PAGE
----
One of the most important elements of a good film, is good make-up, just ask Angie Wells who ran the makeup department for "Mudbound," a film adaptation of Hillary Jordan's novel about racial disparity in 1940s Mississippi.
With an ensemble cast that includes Carey Mulligan, Jason Mitchell, Garrett Hedlund and Mary J. Blige, the film is set in the South and follows two farming families, one white, the other black who are pitted against one another by a ruthless social hierarchy, but bound together by the shared farmland of the Mississippi Delta.
To bring alive the palpable sheen of dirt and sweat that coats the faces of the cast, Wells, who has a passion for period makeup, did a lot photographic research to learn about trends of the time period and figure out how to make the female characters appear natural. Battling the Southern heat and humidity was a challenge and she used a lot of cream based products for the actors.
Angie Wells and Mary J Blige
“I knew the movie had to look raw and real, and I had to do things like mixing mascara to give definition around the eye. There were freckles for Carey’s character and liquid makeup for her foundation and as Florence's look — which is zero glam — is not something Mary normally pulls off, it was interesting to get her onboard with all the zero-glam. She really got into it and owned it," says Wells who also had to resort to using adhesive to keep Garrett Hedlund's mustache firmly intact.
“When it's humid and there's so much water involved, it's tough to get adhesive to stay on — it required babysitting," she says. "It wasn't possible for Garrett to grow a natural mustache for the movie because we didn't shoot in that order, and it wasn't a long shoot, so we used lace hairpieces. We were constantly running after him on set to make sure his mustache didn't fall off in the rain and humidity," adds the makeup connoisseur who has worked on over 50 feature films and 25 television series from "Soul Food," to "The Artist,” “The Aviator” to "Thor," and runs the makeup department for the ABC hit show television show "Black-ish."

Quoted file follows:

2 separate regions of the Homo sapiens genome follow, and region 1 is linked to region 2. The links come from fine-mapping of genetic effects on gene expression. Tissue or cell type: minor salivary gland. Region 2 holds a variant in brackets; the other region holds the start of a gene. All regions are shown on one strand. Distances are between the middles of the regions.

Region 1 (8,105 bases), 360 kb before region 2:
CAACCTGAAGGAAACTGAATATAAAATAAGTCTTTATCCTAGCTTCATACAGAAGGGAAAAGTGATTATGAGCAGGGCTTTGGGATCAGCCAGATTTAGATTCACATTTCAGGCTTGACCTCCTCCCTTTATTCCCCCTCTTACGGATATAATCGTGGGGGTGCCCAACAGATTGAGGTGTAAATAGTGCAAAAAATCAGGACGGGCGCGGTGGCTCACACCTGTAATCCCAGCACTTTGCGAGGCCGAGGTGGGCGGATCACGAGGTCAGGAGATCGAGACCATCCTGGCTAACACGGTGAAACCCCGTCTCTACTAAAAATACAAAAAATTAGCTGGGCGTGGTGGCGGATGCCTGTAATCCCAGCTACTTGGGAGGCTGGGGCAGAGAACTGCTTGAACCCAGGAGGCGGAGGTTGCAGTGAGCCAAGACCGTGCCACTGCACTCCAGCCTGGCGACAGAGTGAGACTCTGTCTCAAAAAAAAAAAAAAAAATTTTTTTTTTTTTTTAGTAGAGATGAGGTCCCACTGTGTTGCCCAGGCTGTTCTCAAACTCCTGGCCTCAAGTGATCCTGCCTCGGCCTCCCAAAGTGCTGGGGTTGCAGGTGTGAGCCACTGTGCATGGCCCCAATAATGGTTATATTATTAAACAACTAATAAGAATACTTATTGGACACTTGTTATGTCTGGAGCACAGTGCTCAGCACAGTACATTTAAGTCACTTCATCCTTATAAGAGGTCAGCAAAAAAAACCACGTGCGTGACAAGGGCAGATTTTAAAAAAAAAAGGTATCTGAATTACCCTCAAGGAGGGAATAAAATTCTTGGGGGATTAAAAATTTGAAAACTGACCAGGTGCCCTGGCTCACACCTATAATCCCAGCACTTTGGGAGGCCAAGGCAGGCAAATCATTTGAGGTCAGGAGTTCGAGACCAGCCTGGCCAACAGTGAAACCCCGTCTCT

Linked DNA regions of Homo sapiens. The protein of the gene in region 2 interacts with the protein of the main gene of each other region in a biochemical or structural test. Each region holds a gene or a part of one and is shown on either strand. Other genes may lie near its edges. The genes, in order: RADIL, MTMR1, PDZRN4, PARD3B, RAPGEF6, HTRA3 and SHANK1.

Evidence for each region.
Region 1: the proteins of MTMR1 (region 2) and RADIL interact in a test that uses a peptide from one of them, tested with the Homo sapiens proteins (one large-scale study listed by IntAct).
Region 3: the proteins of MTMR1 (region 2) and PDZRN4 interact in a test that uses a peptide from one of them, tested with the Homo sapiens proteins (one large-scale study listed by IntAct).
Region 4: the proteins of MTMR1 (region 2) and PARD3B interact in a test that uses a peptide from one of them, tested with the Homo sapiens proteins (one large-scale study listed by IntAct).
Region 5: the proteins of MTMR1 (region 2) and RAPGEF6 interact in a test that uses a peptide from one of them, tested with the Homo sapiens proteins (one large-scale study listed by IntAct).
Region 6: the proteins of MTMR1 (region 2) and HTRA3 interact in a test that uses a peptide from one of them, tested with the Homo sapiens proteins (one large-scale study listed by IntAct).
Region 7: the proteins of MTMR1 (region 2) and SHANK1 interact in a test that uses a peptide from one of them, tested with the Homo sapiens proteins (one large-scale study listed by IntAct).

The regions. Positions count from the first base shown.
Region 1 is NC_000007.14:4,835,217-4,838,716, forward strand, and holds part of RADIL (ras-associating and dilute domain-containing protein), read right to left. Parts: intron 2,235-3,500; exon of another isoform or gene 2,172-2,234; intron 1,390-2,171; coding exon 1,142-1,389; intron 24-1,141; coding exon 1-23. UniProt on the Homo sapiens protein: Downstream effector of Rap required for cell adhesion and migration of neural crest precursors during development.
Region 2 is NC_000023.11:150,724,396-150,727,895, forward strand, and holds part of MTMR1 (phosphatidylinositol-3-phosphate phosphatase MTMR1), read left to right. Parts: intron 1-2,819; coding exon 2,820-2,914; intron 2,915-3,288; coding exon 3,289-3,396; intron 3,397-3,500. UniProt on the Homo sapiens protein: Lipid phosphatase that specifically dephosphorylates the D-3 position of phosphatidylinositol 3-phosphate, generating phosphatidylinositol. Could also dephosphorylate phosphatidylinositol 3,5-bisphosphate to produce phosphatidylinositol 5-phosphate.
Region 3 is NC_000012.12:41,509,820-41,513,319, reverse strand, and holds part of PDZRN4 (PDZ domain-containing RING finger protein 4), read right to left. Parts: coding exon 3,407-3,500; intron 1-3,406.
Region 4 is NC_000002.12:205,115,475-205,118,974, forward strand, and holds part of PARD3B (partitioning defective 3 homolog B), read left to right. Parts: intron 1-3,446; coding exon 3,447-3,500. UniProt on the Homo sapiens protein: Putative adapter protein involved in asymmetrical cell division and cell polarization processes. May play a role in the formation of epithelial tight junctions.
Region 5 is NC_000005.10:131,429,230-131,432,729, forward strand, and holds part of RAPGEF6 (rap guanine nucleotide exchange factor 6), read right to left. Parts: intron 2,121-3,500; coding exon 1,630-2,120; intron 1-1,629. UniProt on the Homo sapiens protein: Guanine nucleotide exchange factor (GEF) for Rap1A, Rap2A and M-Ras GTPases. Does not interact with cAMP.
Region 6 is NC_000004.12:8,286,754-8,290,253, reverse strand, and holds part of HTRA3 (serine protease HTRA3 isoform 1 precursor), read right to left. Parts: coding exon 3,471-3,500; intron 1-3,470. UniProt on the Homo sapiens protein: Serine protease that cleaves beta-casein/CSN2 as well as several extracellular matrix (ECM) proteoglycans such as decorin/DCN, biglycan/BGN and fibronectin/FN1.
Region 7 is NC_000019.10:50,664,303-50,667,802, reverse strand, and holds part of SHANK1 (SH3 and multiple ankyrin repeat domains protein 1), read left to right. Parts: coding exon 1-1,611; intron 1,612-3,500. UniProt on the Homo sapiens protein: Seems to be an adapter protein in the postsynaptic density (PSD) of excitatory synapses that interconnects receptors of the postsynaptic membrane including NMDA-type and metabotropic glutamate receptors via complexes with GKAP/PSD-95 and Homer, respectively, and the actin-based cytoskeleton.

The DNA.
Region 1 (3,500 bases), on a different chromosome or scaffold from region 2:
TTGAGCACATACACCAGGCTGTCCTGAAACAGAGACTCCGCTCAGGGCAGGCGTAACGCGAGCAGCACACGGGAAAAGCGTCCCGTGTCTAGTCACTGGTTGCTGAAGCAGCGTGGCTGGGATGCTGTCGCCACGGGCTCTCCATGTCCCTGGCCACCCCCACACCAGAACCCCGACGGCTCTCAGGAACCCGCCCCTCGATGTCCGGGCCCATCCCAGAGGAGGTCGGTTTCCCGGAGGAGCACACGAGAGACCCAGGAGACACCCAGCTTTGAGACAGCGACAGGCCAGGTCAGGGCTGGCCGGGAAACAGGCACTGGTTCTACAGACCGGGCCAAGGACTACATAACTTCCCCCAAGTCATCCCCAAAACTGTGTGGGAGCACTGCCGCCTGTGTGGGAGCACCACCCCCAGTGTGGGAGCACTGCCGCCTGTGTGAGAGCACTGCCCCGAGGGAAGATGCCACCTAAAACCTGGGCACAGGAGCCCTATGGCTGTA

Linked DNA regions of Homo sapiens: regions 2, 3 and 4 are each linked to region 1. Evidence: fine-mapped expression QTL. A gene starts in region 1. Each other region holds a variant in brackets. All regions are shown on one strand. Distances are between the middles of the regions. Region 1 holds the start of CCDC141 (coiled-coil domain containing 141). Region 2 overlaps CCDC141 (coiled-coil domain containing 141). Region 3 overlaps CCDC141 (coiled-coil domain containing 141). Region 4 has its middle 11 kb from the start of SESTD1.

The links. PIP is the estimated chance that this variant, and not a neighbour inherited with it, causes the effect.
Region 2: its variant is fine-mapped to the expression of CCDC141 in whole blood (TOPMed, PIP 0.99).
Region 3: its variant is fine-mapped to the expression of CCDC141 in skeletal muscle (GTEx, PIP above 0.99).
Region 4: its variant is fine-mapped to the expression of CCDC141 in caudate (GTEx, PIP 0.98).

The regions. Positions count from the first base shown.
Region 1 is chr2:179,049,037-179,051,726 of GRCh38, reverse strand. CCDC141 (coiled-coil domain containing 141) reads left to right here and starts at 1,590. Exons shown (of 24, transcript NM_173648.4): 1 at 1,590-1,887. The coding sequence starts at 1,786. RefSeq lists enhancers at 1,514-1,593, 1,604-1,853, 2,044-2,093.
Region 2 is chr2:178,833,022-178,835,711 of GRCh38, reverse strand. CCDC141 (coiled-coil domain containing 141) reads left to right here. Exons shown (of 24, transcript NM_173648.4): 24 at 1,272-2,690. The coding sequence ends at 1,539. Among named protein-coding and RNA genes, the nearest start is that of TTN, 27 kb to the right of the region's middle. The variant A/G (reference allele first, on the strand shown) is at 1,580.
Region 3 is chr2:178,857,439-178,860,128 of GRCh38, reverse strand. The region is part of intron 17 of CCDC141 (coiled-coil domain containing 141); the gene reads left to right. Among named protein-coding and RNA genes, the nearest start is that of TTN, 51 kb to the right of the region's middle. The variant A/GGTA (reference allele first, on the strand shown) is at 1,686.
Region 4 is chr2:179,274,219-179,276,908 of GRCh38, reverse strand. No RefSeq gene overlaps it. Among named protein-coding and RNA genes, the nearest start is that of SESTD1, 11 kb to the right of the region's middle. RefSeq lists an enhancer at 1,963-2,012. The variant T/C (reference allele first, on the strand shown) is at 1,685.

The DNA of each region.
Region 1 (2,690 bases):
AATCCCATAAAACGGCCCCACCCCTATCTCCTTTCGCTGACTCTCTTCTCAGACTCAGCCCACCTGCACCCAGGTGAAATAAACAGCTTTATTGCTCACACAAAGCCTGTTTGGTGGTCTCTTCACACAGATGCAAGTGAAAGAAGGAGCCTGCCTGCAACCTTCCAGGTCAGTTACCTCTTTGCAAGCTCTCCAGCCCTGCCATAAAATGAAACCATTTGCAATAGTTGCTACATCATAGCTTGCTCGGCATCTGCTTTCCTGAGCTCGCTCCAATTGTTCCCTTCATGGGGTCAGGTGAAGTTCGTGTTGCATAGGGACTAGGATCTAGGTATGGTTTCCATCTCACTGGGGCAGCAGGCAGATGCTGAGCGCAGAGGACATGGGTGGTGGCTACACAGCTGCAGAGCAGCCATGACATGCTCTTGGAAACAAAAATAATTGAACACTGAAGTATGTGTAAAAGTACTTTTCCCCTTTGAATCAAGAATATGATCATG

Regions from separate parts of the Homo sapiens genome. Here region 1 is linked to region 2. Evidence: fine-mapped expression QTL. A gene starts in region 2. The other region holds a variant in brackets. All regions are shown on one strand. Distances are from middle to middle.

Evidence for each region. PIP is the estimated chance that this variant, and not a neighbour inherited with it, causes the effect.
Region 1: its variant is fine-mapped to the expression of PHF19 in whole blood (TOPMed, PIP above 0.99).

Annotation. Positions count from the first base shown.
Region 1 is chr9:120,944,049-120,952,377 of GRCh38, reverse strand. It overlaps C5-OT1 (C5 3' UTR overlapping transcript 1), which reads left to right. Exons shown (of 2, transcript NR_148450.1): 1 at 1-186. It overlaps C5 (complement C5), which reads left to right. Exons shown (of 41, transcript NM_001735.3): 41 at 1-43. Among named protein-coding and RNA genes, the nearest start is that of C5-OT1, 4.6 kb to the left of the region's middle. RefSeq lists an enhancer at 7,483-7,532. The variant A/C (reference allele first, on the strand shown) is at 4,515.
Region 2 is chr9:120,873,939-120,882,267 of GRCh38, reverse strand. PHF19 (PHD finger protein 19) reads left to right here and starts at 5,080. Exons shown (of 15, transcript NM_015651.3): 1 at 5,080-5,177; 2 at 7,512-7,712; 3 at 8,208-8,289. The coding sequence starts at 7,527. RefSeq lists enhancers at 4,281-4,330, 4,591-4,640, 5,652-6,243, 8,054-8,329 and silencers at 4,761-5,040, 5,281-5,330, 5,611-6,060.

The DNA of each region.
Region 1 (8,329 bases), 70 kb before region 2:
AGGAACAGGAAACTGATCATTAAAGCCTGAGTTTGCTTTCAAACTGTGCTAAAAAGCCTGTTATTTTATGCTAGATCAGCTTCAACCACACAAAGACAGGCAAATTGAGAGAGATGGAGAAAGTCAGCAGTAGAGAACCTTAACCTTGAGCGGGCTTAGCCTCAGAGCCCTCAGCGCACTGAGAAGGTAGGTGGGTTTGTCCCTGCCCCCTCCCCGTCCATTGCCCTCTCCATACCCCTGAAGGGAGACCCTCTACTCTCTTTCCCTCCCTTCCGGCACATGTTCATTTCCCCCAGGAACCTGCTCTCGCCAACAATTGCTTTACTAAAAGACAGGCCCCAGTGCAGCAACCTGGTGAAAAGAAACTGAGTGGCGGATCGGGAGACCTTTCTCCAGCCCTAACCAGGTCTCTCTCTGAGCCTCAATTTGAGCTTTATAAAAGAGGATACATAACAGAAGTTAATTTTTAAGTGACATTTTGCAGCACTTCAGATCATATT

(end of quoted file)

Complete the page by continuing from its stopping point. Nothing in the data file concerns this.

Director Dee and Mary
Wells first made a name for herself on John Singleton’s 2001 film “Baby Boy” where she worked with Taraji Henson and earned her first Emmy nomination for the television film “Gifted Hands” in 2011, following a year later with a second nomination as part of the makeup team for the hit show “Mad Men.” With work on big-budget blockbusters as well as low-budget dramas, she has one of the most well-rounded resumes in Hollywood.
“There are things I get calls for that I turn down,” she admits. “If I have to be somewhere for 16 hours a day, I want to enjoy what I am doing and it has to speak to me and has to be something I feel is worthwhile. It could be something that makes me laugh like ‘Black-ish’ or something that really makes me think like ‘Mudbound.”
Directed by Dee Rees, ‘Mudbound” releases in theaters and on Netflix November 17
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